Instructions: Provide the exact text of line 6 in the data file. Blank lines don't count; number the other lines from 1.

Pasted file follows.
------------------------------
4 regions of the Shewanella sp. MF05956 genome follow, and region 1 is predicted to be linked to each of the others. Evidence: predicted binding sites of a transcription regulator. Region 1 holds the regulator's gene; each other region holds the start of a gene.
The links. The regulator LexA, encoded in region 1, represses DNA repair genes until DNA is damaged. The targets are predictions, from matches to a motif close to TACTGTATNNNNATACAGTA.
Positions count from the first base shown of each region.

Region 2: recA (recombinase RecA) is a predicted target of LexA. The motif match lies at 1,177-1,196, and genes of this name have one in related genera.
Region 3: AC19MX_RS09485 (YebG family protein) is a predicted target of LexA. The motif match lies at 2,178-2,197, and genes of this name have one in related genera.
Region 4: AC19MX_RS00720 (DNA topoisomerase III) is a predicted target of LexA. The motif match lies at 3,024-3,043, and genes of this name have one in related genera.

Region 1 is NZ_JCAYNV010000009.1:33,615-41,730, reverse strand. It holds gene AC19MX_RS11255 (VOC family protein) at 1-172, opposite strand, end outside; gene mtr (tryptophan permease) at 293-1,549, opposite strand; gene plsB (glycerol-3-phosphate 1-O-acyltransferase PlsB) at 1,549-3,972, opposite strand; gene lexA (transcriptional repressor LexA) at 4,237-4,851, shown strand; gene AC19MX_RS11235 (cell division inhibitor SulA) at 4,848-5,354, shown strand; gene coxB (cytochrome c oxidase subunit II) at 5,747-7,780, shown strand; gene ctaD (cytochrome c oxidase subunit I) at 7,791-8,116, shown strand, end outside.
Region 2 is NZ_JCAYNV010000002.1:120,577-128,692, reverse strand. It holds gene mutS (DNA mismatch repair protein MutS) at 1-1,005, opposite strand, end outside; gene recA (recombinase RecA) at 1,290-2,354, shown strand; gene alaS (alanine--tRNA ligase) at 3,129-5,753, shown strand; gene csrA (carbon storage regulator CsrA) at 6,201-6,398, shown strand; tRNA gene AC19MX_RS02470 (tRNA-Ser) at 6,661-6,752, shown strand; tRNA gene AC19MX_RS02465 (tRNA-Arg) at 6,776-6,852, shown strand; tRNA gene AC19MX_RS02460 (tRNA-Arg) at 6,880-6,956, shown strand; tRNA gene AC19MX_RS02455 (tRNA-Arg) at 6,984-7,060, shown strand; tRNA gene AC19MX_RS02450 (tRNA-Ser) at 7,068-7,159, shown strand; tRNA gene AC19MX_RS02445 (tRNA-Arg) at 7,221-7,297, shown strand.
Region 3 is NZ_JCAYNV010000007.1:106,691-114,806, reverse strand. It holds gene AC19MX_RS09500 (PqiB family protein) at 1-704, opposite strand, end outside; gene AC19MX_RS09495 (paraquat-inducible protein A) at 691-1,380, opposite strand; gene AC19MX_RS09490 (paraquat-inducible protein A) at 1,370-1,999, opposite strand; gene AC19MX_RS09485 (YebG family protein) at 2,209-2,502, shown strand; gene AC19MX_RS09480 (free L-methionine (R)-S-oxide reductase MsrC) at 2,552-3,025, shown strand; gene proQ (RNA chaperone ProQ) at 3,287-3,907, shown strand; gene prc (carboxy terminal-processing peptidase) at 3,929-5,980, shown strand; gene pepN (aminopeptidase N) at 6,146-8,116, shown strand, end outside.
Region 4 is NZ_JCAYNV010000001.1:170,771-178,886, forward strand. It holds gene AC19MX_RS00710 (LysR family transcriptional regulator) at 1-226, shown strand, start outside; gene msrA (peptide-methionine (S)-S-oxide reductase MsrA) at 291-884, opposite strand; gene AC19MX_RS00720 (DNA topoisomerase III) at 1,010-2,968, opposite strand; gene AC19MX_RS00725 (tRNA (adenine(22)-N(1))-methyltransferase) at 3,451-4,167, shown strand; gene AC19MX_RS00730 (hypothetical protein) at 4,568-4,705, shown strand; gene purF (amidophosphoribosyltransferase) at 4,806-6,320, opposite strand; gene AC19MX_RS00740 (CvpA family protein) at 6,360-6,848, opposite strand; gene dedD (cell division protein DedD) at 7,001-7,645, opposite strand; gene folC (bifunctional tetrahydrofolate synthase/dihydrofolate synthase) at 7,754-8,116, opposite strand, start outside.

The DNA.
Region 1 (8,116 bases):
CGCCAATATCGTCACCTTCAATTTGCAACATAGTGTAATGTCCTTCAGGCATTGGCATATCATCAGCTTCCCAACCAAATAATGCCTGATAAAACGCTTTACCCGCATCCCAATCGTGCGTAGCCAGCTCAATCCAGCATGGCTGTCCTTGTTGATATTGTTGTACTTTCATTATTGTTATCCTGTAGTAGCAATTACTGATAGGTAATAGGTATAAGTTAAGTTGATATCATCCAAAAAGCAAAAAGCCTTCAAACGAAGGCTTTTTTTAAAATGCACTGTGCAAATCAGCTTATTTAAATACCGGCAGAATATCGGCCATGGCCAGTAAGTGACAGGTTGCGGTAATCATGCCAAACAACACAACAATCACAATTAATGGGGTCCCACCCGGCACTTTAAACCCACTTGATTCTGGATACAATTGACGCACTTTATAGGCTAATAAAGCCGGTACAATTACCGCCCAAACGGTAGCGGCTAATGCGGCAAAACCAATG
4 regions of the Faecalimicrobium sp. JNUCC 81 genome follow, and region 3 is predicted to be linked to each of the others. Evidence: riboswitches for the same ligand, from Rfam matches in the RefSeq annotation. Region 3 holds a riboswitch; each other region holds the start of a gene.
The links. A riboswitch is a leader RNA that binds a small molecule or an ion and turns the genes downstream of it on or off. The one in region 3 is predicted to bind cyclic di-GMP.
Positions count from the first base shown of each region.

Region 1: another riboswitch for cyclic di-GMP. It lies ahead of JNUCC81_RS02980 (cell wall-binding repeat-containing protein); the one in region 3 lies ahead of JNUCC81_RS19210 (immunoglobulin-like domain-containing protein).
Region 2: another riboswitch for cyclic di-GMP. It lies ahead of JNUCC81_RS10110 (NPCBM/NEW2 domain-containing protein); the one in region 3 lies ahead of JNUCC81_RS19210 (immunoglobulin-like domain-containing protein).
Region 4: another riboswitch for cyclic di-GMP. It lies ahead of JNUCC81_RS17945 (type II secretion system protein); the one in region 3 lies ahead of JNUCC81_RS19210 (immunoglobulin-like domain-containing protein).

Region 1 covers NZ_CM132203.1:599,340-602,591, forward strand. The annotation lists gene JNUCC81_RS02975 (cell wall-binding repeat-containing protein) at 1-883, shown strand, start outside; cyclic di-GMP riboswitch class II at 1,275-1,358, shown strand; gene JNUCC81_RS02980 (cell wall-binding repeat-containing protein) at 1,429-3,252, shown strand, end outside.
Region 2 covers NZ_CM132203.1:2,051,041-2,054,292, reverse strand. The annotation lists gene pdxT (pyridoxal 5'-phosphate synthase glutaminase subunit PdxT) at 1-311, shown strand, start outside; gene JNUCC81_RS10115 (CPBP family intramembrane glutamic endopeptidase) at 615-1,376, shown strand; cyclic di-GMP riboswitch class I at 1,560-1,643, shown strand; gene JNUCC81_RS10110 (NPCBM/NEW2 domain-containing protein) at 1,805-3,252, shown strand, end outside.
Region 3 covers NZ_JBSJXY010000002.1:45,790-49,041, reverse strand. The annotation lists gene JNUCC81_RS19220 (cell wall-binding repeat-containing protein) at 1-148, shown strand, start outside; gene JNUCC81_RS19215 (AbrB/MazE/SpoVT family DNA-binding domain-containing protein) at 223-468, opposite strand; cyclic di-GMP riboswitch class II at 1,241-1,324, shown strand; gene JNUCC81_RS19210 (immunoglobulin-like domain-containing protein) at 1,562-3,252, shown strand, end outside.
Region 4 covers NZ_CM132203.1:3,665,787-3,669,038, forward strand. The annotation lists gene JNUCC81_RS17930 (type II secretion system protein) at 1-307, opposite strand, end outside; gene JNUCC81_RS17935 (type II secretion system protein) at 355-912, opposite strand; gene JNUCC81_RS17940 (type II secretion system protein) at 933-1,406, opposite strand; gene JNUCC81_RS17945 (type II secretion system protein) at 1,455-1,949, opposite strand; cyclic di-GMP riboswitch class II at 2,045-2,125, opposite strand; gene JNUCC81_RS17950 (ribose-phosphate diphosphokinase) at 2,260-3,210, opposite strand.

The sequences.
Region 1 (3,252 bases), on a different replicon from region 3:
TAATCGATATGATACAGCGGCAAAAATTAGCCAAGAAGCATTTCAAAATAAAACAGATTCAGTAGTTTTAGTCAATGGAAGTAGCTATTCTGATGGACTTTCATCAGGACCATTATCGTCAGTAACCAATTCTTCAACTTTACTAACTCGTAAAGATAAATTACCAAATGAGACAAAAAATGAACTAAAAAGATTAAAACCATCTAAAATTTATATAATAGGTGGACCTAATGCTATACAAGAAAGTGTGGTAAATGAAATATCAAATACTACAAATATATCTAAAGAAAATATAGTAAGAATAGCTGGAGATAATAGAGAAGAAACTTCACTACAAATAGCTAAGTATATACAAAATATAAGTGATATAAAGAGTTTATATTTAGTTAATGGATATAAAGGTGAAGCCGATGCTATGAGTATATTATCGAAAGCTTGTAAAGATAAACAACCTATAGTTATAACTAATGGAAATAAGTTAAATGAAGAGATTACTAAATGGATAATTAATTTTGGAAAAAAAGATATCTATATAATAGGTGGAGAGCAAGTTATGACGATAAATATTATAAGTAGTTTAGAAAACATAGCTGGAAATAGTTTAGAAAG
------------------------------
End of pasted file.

Region 4: AC19MX_RS00720 (DNA topoisomerase III) is a predicted target of LexA. The motif match lies at 3,024-3,043, and genes of this name have one in related genera.